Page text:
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Events | FeaturedApril 18, 2022

April Festival Aims to Honor and Celebrate AAPI Culture

Written By: Samantha Contreras

Wednesday, April 20, students from the University of Arkansas – Fort Smith will celebrate Asian American and Pacific Islander culture with an evening festival from 7-9 p.m. on the UAFS Campus Green, with a rain location of the UAFS Campus Center.

The festival, which will feature authentic AAPI entertainment cuisine, and games, is hosted by registered student organizations Hmong Student Association (HSA), Vietnamese Student Association, Japan Club, Filipino Club, and Cultural Network.

The free, public event will also serve as the grand finale of a month-long slate of Hmong Heritage Month events.

“Hmong Heritage Month gives people the chance to learn about and surround themselves with Hmong community members and embrace the traditions of the Hmong culture,” said Sonlly Vang, a junior Office Management Technology major and president of HSA.

Events involved crafts demonstrations, including making a traditional Hmong yarn tie called Kis Tes, used to congratulate and bless others, and cooking demonstrations at which students prepared Hmong food for guests. The semi-annual Hmong Olympics brought together teams from across campus in a full day of athletic competition.

“As a Hmong-American, HSA member, and UAFS student, I would like to be the bridge in creating a diverse and loving environment on campus by sharing my culture with others,” said Heather Xiong, freshman elementary education major. “Being Hmong is a part of my identity, and I feel that having a month dedicated to appreciating the culture and heritage is very important.”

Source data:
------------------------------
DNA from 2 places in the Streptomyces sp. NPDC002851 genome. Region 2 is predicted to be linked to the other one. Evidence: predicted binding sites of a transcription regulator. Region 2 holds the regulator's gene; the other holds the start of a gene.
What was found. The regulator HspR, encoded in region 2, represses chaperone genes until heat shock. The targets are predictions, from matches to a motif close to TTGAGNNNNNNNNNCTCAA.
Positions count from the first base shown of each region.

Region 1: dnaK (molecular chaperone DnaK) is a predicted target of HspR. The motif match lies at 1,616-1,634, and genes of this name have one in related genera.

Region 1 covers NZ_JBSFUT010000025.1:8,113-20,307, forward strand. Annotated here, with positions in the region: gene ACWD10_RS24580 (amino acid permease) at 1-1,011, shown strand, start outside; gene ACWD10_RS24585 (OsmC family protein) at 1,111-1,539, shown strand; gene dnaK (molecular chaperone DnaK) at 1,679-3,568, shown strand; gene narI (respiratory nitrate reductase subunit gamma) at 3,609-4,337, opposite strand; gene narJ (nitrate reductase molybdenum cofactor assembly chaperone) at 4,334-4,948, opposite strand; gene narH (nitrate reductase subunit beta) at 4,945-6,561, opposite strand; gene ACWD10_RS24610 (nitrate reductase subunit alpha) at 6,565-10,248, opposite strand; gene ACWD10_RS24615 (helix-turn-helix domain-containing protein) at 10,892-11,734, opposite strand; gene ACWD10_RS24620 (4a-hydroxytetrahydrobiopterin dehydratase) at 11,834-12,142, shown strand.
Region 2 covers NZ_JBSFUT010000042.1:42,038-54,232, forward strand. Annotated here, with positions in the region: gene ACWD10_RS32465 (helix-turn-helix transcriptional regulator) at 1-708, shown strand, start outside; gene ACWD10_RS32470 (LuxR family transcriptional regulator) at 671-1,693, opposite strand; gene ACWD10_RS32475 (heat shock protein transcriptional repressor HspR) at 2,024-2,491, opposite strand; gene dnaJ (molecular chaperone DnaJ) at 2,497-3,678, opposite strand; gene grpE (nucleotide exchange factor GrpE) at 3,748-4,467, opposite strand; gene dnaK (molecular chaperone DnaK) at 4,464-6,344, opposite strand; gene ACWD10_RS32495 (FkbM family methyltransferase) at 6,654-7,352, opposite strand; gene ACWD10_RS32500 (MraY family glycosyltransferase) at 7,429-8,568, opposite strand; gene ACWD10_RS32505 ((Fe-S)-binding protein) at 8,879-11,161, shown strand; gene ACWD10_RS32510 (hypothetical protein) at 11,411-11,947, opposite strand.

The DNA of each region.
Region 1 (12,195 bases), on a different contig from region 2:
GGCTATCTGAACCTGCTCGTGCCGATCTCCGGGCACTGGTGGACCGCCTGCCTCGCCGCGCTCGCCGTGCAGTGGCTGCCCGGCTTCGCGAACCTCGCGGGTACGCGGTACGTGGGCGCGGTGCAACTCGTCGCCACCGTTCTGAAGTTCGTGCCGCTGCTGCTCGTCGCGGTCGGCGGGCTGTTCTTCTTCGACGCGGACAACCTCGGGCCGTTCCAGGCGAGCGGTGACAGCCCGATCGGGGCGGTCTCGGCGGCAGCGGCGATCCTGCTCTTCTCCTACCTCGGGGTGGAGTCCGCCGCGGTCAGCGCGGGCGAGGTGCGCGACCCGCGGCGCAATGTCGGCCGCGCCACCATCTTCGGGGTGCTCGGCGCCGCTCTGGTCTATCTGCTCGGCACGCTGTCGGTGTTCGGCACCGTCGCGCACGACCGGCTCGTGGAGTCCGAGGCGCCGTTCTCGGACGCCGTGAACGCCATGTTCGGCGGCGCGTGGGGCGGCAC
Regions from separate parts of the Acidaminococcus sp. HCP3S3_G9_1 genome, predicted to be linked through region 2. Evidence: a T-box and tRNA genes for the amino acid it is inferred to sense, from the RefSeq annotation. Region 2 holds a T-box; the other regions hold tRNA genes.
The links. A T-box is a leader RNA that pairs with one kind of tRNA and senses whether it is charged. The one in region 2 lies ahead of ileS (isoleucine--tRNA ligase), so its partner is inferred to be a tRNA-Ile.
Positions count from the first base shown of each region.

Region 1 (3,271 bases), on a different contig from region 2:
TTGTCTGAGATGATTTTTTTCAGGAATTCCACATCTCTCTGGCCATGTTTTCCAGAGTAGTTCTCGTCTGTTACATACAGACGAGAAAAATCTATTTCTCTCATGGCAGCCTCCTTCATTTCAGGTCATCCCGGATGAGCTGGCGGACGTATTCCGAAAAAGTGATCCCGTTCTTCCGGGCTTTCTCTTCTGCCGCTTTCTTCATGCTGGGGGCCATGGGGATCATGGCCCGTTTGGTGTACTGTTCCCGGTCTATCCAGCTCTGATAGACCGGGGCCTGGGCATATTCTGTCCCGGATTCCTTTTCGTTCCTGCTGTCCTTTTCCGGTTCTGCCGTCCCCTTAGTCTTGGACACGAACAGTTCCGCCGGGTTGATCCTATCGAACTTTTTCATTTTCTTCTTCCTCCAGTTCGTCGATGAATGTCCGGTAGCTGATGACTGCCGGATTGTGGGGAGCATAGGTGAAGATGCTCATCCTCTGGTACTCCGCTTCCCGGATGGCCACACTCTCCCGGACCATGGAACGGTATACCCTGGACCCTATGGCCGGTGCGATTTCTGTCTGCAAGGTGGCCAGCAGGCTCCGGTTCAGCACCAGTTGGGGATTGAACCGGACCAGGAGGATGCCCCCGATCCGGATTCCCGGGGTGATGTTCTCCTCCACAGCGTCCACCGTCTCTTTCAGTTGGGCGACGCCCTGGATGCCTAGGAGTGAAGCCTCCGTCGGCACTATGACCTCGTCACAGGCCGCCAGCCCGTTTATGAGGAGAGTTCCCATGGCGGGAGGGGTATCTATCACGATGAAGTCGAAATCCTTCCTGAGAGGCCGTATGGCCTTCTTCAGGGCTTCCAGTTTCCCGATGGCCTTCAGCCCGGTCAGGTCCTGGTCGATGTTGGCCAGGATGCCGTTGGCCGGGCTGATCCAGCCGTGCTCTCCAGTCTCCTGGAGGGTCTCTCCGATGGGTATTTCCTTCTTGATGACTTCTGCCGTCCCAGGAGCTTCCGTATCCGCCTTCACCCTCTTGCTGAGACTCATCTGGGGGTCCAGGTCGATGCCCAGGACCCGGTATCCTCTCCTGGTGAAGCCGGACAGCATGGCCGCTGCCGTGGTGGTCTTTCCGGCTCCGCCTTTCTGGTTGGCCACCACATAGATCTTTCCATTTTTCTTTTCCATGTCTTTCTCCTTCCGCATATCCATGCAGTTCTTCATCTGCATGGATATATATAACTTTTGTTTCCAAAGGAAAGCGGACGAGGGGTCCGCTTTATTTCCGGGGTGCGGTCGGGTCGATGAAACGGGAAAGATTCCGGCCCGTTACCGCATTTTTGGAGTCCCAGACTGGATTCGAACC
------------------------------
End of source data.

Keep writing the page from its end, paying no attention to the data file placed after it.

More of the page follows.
Adora Kiatoukaysy, a junior nursing student and member of HSA, said she enjoys the opportunity to teach UAFS students and members of the Fort Smith community more about her culture. “UAFS is a diverse campus with multiple people of different ethnicities and cultures. The campus is so welcoming, and I want to bring my culture and share it with everyone.

“Many people still do not know much about Hmong history or what the Hmong people have done for the United States,” Kiatoukaysy continued. “This month acknowledges all the sacrifices and suffering my people have been through, and to me, it makes me feel proud to be a Hmong person.”

According to the Hmong American Center, the Hmong originated near modern-day China more than 5,000 years ago, migrating to the mountainous areas of Laos, Vietnam, and Thailand in the nineteenth century. During the Vietnam War, the Hmong worked with the United States CIA in the “secret war” in Laos and were forced to flee their homeland after the victory of the communists.

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Rachel Rodemann Putman

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